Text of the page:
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A: There are those who suspect Wildflower Center volunteers are the culpable and capable culprits. Yet, others think staff members play some, albeit small, role. You can torture us with your plant questions, but we will never reveal the Green Guru's secret identity.

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Monday - September 24, 2012

From: Houston, TX
Region: Southwest
Topic: Invasive Plants, Non-Natives, Grasses or Grass-like, Trees
Title: Non-native, and/or invasive bermudagrass, St. Augustine and Pistache from Houston
Answered by: Barbara Medford

QUESTION:

Our St. Augustine lawn died suddenly this summer from either chinch bugs or grub worms (or both?), and a multitude of weeds and native Bermuda have taken over the area. Now that the weather has cooled, we would like to re-sod. We need to kill the weeds and Bermuda, but we planted a young Pistache in one corner of the yard and do not want to damage or kill the tree during the process. Do you recommend an herbicide for the Bermuda and weeds? How far away should we stay from the tree? We assume we should remove the weeds and remaining sod from around the tree by hand.

ANSWER:

The Lady Bird Johnson Wildflower Center, home of Mr. Smarty Plants, is dedicated to the growth, protection and propagation of plants native not only to North America but to the area in which those plants grownatively.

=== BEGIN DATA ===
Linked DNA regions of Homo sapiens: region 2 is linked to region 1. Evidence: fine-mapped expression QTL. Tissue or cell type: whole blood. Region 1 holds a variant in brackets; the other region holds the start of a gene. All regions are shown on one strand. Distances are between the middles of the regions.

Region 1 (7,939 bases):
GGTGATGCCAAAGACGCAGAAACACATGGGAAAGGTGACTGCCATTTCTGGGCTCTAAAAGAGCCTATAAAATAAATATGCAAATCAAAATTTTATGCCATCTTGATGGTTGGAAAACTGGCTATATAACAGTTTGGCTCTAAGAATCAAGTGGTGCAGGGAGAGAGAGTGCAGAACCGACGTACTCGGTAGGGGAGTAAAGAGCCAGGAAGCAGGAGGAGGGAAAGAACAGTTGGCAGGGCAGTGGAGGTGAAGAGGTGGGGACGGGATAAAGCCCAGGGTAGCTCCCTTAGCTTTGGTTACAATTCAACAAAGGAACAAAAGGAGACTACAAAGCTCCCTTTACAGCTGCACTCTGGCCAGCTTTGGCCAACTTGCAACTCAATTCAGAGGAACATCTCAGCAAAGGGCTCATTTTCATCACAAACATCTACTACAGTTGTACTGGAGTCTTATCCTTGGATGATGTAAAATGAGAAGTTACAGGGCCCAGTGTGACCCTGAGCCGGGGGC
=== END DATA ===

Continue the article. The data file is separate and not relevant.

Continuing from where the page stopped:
Since both St. Augustine and bermudagrass are non-native, we would recommend neither. Bermudagrass is one of the most invasive weeds of the South, and St. Augustine is a high-maintenance water guzzler. Not only that, but we wish you had not planted the Pistacia chinense (chinese pistache). Please read this Dave's Garden forum on the tree, particularly the 7 negative comments. Also, from Invasives.org, another article on the tree.

Now that we have criticized every plant you have mentioned (sorry, that's our job), we will try to answer the specific questions. If you have the St. Augustine because the lawn is in shade, there is not much native that we can suggest. Most native grasses require at least 5 to 6 hours of sun a day. Here is a previous Mr. Smarty Plants answer on solarization to get rid of bermudagrass. There are a couple problems with that: one is that it needs to be done in the heat of the summer and second is that it would be necessary to stop watering the St. Augustine if that is what you want to keep.

Here is another previous Mr. Smarty Plants question on replacing lawns with better, native choices.

Now, about the herbicides. The grasses are monocots, or narrow-leaf plants, and the tree is a dicot, or broad-leaf plant. You can buy monocot-specific herbicides that will kill the grasses and, theoretically, not harm broad-leaf plants. Theoretically. You can buy a dicot-specific herbicide to kill the broadleaf plants that will theoretically, ignore the grasses.  Theoretically. Or there are broad-spectrum herbicides that will melt the concrete. We don't like to use any herbicides because it's going to kill  something, it floats in the air,  goes where you don't want it and it's polluting.

If you are determined to resod St. Augustine, pulling out the bermudagrass and other weeds (and pulling them out, and pulling them out) is probably your only safe procedure. And when all the pistache seeds start sprouting in your yard and your neigbors's yards, and the football stadium, don't say we didn't warn you.

 

 

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